****
            What I don’t understand is how the 8th Amendment is completely and entirely ignored. All the supposedly strict constructionists on the Supreme Court are bull-shitting themselves. How can they call themselves “constructionists”?
            **********

            Claviger, besides the public, the majority of attorneys who work outside of criminal law are almost as oblivious to the reforms you have spoken about and the need to make reforms. They are almost as bad as lay people. Example: Until my wife sat on a Grand Jury, she believed the Grand Jury system was fine and her many friends from law school are still oblivious.

            If you are an advocate of sorts, I wish you luck.
            Thank you so much for taking the time to correspond with me.

          • A couple of quick comments and questions — and if I have time over the weekend, I’ll respond in more detail.

            RE: Question #1 — While I won’t deny that the potential sentence a defendant is facing should be considered when a judge is approving (or, in my ideal world, setting) bail conditions, I don’t think it should be a major consideration. Otherwise, prosecutors will be encouraged to do even more “over-charging” than they do now.

            RE: Question 2 — If you automatically make it more difficult for those facing RICO charges to be released pre-trial, then you will, once again, be encouraging prosecutors to bring more RICO charges. Prosecutors are keenly aware that those who are subjected to pre-trial incarceration are much more likely to take plea deals — especially if they’re stuck in places like MDC.

            RE: Question #3 — Let me give you some alternatives to consider. What if Keith had been placed in a local jail rather than MDC — don’t you think he would have been just as likely to show up for his trial in that scenario? What if Keith had been allowed to meet with his attorneys, under guard but outside of MDC, from 9:00 AM until 5:00 PM to prepare for his trial — don’t you think he would have been just as likely to show up for his trial in that scenario?

            RE: Question #4 — Agreed. And I would be willing to go with a system that resulted in the occasional defendant fleeing — and that paid a hefty bounty to whoever was able to find them and bring them back (If Keith had, in fact, fled to Fiji, don’t you think a bounty of $250,000 would have pretty much guaranteed that someone would find him and bring him back?).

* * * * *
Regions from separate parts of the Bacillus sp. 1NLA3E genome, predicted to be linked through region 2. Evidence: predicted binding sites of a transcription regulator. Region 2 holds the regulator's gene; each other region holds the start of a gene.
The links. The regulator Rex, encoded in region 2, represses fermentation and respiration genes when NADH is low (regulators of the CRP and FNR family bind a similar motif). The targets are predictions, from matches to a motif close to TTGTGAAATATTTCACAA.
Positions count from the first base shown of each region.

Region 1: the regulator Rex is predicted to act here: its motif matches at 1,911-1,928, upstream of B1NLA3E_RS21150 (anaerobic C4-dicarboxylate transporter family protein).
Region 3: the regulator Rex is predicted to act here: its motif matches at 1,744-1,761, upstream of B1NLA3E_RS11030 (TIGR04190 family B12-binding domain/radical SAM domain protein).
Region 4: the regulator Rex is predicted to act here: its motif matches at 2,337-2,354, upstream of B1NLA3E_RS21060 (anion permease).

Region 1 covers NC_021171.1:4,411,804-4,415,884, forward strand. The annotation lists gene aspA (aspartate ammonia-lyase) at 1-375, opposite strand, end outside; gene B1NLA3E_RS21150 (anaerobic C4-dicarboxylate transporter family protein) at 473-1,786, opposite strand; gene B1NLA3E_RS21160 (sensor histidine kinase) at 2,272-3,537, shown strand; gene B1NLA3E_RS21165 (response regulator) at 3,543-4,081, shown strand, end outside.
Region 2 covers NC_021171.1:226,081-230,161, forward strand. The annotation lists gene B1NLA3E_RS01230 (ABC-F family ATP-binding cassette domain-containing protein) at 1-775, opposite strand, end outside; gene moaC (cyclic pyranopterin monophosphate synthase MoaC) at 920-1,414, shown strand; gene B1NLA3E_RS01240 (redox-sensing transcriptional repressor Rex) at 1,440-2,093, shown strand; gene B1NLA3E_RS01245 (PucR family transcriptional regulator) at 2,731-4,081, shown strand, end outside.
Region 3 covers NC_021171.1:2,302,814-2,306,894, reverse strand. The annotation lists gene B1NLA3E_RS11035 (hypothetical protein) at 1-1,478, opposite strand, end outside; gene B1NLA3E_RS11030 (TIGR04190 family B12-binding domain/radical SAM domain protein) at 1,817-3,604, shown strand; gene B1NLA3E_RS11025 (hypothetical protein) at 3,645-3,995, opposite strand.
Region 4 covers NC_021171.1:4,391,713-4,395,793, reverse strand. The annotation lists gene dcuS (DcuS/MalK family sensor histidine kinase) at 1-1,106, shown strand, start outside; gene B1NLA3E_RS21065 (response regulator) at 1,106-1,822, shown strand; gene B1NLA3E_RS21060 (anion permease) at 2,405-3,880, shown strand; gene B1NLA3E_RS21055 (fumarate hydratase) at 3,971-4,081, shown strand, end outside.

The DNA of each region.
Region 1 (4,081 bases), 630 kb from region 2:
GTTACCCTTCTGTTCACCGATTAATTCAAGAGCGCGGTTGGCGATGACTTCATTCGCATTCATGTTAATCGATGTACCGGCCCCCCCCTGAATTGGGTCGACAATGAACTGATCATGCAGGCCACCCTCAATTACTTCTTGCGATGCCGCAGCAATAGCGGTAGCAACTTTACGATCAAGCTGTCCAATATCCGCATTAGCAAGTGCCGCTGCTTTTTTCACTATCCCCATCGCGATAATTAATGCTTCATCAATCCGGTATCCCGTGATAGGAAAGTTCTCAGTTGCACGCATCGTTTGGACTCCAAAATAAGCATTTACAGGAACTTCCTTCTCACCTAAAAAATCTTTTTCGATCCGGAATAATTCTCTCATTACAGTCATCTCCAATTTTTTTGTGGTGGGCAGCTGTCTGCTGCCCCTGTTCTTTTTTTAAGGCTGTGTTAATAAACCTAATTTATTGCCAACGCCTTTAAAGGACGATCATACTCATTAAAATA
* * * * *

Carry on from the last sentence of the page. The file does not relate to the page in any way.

RE: Question #5 — This is one of the reasons why I would prefer that magistrate judges set bail conditions. I also think that in the vast majority of cases in which defendants are currently in pre-trial incarceration, a judge could come up with a package that would ensure at least 98% of the defendants would show up for trial. In the few cases where that wasn’t possible, the defendant could be incarcerated.

            Given your strong feelings about the 8th Amendment, I’m even more surprised that you don’t see the cruelty and unfairness that’s involved in pre-trial incarceration. Even if you enjoy it, I may have to have your wife spank you after all.

          • Thanks again Claviger,

            If you have two seconds, I have a simple yes or no question.

            Has the 8th Amendment vs 13th Amendment come up?
            ****

            I agree about the bail issues. I am just biased when it comes to Vanguard.

          • I have never read an analysis comparing and/or reconciling those two amendments. Nor do I know of any cases where both amendments were part of the resolution.